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Home / Lightweighting Absence of Malice: Inspecting for Tramps

Lightweighting Absence of Malice: Inspecting for Tramps

Alloys from lighter-weight metals like aluminum, titanium and magnesium have chemical compositions that must be verified to ensure the absence of tramp elements that can lead to significant problems. This groundbreaking inspection technology identifies the amount of each element in an alloy – right on the shop floor.

Posted: March 2, 2016

On the shop floor, a Niton XL5 XRF analyzer from Thermo Fisher Scientific displays the specific percentages of each element detected in an alloy. Those percentages are cross-referenced with the on-board library that knows the chemical composition, or recipe, that is supposed to be in the alloy – and what is not supposed to be in the alloy. 
Metal used in car manufacturing is made from melting down recycled scrap metal and can be difficult to control chemical composition. Trace percentages of tramp elements in an alloy can lead to accelerated corrosion, an inability to bond or weld materials, and other complications that increase automobile production costs. For example, if the Niton XL5 analyzer detects a tramp element in an alloy definitively recognized as AA 5052, the user will know immediately and can make production decisions accordingly. (first view)
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The automobile manufacturing industry is in the midst of a significant transformation, and the latest trends have opened the door for breakthrough, handheld technology to play a critical role in ensuring that manufacturers know the exact make-up of the cars they are building. For the last century, auto suppliers have relied on steel as the dominant car-building material. The Steel Recycling Institute (Pittsburgh, PA) estimates that the typical passenger car is made up of 60 percent steel, a strong and durable material, but also a material that increases the weight of a car, impacting fuel economy and emissions standards. Aluminum has entered the picture as a lighter-weight alternative that allows manufacturers to meet the far more stringent regulations that are on the horizon, such as fuel economy standards set by the U.S. Environmental Protection Agency (EPA). The EPA target for improvement in average automobile fuel efficiency is 54.5 miles per gallon by 2025.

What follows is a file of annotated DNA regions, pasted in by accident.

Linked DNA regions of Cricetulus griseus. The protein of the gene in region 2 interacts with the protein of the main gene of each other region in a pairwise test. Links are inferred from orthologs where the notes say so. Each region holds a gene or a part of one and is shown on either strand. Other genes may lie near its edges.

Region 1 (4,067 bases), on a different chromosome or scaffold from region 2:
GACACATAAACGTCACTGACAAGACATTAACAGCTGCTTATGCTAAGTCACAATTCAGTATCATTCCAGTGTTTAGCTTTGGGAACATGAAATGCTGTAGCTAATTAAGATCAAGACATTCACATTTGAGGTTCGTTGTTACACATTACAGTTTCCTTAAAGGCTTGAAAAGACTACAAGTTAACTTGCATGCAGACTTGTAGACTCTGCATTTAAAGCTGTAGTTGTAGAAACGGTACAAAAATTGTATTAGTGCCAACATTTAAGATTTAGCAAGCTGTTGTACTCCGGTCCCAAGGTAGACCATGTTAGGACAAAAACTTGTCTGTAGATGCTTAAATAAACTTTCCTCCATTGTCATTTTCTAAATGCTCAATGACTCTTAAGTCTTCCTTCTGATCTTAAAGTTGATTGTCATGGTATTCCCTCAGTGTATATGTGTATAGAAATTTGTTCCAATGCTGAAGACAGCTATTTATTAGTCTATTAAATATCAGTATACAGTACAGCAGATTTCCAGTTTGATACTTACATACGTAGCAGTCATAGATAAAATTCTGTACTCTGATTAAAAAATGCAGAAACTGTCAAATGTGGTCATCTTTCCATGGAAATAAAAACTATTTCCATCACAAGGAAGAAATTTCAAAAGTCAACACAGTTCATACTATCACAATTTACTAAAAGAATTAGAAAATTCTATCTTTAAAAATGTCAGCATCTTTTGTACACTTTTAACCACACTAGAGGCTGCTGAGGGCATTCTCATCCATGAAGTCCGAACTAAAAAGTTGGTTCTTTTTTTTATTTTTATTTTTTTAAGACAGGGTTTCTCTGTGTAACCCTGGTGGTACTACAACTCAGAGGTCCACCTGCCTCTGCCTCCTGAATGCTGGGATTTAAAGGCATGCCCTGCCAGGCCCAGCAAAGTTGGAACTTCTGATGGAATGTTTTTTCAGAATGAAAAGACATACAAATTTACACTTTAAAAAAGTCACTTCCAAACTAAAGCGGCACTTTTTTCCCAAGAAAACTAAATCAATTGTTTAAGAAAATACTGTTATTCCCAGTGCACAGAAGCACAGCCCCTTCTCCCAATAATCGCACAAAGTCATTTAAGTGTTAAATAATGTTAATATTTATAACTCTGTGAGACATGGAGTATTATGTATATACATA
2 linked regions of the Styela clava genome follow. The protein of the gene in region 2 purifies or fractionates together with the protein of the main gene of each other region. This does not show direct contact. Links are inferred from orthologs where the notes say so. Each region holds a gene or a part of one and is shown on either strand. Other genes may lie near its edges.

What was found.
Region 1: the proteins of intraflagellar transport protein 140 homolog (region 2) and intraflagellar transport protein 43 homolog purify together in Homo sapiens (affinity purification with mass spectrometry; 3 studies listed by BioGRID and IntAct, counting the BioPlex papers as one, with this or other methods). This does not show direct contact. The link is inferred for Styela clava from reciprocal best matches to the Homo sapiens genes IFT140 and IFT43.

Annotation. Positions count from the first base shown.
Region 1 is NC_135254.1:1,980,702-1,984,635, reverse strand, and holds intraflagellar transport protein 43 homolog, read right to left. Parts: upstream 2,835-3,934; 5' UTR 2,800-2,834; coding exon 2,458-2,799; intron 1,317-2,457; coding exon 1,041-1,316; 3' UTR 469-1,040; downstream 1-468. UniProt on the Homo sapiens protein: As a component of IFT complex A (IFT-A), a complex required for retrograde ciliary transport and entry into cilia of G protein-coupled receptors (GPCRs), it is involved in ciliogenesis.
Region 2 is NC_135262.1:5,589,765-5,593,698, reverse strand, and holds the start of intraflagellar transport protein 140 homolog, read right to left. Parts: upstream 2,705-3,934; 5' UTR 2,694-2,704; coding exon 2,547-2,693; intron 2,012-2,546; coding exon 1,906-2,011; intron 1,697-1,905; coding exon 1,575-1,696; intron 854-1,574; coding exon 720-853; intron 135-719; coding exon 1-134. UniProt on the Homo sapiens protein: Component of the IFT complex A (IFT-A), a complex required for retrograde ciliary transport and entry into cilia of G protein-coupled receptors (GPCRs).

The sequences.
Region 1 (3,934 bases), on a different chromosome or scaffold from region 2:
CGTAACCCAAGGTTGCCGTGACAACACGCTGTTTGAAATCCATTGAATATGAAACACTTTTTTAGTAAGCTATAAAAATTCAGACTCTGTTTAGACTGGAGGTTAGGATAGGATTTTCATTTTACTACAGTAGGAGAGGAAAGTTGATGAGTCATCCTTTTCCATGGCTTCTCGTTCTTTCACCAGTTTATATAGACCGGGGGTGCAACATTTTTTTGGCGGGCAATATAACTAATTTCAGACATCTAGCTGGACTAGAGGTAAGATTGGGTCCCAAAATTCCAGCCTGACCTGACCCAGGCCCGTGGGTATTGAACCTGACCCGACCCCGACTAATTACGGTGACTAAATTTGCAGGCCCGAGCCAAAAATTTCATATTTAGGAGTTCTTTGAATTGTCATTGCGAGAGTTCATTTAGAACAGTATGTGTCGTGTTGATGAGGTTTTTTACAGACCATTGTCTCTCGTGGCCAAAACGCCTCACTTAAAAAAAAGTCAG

But the drawback is that the alloy chemistries associated with aluminum and other metals, such as magnesium and titanium alloys, are far more complex – and require greater analytical oversight – than those associated with steel. As a result, X-ray fluorescence (XRF) technology is increasingly being adopted in the auto making industry as a way to understand which elements are being incorporated into the making of a car – on the spot, and in real time.

BEHIND THE TECHNOLOGY
The leading XRF spectroscopy instruments on the market include handheld XRF analyzers that are built around several core characteristics that benefit all users, especially those in auto manufacturing. They are small and lightweight, so they can be used in tight spots; they are fast, providing instantaneous results that don’t require lab testing; and they are simple to use – the smarts are built into the instrument, allowing a non-expert spectroscopist on the manufacturing floor to point, shoot and obtain metal alloy chemistry. These analyzers also have the ability to quantify a coating/plating thickness including passivation, conversion and electro-plating.